Sweet Plaintain Lasagna (Pastelón)
Oh, if only I weren’t such a terrible photographer.
This photo doesn’t capture at all how richly delicious this dish is. Nor does it hint at my immense regret at not trying this easy recipe sooner.
I first had pastelón at Bierkraft, where it appeared on the menu as a weekend Paleo special. Considering my long-standing status as an honorary Puerto Rican, it’s pretty ridiculous that I never encountered this dish until a bunch of white beer geeks in Park freaking Slope served it to me, but I guess that can’t be helped.
The Bierkraft version rocked my world right away.
Months later I found a recipe and bookmarked it. Having finally made it, I’ll say unequivocally that you really, really need to cook this right the hell now. 

Sadly, this is not my photo.
Anyway.
This dish does have a couple of steps, but it’s quite a bit easier than traditional lasagna.  You do have to plan ahead to get really, really ripe plaintains. And before you ask - yes, it contains cheese. The meat mixture might look familiar; it is similar to picadillo (beef plus a traditional sweet/sour combo of green olives and raisins), which to me is a plus.
Also, the oven time is short, so you won’t turn your summertime apartment into a living hell.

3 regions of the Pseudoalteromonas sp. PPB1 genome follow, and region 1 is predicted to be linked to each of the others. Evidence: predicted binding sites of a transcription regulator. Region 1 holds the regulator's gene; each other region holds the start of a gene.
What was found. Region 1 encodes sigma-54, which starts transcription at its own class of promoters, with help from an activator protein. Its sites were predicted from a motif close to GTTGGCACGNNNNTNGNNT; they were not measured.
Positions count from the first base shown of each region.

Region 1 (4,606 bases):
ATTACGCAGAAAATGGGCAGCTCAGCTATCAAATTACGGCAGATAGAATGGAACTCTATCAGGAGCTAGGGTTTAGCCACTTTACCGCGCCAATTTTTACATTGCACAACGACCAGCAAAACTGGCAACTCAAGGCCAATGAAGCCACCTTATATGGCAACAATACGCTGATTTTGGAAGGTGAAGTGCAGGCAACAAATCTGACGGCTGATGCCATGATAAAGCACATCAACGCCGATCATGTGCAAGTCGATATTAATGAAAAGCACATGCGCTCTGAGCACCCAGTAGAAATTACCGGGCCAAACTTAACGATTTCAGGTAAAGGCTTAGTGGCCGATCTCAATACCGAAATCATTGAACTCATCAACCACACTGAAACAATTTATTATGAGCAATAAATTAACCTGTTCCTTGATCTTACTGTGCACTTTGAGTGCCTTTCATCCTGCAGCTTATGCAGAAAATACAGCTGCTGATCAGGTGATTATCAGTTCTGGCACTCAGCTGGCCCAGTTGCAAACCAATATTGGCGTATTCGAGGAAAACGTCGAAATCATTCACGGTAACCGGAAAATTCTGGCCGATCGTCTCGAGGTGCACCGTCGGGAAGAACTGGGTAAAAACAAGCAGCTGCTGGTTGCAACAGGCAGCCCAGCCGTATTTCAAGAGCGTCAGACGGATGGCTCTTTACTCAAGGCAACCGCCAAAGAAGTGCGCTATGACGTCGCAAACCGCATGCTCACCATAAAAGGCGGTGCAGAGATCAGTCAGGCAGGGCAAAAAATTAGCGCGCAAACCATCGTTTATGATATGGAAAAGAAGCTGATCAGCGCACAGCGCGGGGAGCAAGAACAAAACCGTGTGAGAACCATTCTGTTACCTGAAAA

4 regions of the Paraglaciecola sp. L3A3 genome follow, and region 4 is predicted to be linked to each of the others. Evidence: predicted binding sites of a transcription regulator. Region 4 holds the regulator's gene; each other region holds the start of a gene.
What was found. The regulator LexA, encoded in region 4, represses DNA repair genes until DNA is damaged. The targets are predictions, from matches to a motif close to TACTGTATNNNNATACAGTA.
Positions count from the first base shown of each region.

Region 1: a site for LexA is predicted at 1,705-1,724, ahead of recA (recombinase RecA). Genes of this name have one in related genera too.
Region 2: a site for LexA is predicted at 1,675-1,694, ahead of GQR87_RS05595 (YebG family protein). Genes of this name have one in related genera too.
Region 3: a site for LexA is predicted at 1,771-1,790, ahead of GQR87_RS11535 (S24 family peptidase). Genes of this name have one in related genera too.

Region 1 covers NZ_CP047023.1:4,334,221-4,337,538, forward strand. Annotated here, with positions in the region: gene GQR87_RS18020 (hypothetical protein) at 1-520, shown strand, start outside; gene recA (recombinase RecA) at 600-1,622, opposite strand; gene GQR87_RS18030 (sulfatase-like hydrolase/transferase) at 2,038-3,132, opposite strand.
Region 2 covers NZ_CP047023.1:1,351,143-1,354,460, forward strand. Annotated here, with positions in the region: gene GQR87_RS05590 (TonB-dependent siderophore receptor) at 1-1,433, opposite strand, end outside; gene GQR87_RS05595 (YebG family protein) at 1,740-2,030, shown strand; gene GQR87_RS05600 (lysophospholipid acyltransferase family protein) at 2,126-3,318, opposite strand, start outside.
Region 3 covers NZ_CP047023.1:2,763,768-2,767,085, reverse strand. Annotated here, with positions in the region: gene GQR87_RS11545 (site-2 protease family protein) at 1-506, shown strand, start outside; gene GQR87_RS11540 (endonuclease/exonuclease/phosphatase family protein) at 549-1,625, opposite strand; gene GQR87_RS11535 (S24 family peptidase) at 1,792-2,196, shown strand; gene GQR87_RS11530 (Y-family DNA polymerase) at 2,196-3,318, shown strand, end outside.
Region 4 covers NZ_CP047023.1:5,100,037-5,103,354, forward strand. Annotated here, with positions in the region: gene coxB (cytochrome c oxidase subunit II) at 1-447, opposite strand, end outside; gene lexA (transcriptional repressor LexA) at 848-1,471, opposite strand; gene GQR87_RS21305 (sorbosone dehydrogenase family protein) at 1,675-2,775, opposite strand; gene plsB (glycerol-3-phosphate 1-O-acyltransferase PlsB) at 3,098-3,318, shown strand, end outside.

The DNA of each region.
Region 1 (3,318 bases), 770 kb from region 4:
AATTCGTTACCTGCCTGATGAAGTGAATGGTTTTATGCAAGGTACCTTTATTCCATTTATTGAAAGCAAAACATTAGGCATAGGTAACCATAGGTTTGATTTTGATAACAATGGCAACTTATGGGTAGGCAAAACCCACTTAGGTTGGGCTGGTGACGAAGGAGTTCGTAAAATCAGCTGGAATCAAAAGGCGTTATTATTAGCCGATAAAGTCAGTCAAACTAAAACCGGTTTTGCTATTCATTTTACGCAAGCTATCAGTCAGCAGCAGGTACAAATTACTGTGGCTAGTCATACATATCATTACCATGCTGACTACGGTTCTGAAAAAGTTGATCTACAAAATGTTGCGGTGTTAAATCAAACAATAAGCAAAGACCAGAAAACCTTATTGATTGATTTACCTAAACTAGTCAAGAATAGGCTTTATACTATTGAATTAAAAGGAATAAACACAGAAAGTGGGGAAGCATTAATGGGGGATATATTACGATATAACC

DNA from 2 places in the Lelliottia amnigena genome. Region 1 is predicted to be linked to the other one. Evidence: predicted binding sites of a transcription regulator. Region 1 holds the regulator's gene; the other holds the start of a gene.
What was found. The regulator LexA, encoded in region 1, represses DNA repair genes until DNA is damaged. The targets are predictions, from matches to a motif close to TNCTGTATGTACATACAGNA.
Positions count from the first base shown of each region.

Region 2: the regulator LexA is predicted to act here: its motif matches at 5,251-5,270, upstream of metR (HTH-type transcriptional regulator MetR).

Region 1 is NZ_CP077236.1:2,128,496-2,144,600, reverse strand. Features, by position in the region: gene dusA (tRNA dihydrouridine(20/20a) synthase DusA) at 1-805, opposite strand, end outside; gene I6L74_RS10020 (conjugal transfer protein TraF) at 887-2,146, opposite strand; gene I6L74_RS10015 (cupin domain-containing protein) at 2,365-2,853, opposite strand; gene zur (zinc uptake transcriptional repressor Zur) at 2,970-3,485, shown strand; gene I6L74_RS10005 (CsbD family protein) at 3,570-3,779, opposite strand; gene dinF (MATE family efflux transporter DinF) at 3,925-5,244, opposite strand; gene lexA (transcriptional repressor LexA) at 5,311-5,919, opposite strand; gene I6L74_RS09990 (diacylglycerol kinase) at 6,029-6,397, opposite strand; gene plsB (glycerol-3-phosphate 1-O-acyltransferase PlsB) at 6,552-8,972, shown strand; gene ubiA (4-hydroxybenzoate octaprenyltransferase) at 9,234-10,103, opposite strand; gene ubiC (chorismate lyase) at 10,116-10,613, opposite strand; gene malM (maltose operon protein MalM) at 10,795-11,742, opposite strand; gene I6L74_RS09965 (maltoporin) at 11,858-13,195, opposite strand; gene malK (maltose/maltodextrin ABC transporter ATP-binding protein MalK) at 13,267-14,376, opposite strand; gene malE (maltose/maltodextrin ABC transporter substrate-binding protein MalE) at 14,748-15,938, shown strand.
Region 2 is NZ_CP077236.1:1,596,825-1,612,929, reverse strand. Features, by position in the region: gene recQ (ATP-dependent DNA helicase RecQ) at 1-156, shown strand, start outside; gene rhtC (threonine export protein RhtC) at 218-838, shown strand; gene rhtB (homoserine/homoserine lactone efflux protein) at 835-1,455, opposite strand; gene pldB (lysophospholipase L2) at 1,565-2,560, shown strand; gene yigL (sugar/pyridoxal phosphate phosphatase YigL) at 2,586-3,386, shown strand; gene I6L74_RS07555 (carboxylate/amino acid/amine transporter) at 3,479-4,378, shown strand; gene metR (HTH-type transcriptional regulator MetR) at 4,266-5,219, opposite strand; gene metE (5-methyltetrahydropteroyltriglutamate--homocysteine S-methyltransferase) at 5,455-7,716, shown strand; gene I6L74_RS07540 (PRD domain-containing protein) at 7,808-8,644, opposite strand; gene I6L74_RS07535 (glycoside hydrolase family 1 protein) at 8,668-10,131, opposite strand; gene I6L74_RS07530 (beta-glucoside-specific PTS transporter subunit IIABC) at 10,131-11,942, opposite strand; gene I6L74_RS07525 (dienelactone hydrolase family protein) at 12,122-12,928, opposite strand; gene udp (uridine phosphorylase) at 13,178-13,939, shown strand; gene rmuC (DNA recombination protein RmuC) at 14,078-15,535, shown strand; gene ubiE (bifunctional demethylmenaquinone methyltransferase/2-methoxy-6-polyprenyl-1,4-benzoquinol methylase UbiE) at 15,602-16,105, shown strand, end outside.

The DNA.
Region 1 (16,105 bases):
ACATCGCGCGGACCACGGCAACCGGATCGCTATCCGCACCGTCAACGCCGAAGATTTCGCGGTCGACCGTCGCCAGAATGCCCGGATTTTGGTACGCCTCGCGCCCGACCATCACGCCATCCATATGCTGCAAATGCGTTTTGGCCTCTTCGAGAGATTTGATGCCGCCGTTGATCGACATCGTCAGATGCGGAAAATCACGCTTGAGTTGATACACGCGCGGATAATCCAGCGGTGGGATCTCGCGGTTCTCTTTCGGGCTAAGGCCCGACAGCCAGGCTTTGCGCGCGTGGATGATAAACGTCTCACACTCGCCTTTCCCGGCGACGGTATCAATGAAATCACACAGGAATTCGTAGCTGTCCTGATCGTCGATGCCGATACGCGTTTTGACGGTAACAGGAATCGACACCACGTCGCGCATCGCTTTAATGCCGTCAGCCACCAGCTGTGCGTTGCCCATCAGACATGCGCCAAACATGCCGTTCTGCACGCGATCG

Please do acquire two inexpensive seasoning ingredients.  
Adobo

and Sazon Goya. Sazon is basically MSG, but other than that it’s totally Paleo. Heh.


Thanks to Dave Byrd for cooking and enjoying this with me.
Pastelón, adapted from The Noshery
1 sleeve Herondale Farm grassfed ground beef (about 1.3 lbs)
1 large onion, minced
4 gloves garlic, minced
1 large green pepper, minced
1/2 cup (or more) chopped fresh cilantro
3 tsp adobo
3 tsp dried oregano
3 Tbs vinegar (apple cider, white wine, or rice wine)
1 envelope sazón
2 bay leaves
12 green stuffed olives, halved (large green Spanish onions stuffed with red pimento)
1/2 cup raisins
1/3 cup tomato sauce
4 or 5 ripe plantains, peeled and sliced into strips
4 eggs
2 Tbs milk
2.5 cups white shredded cheese
olive oil
salt
Equipment: you need a glass lasagna pan, either square or rectangular. If your pan is bigger than 11x7, increase the recipe by at least 50%.
**There are beautiful step-by-step photos at the original link; please click over if you like. Remember: I’ve adapted the recipe below, so the ingredients, etc. will not match exactly.
1. Preheat oven to 350 and butter the baking dish.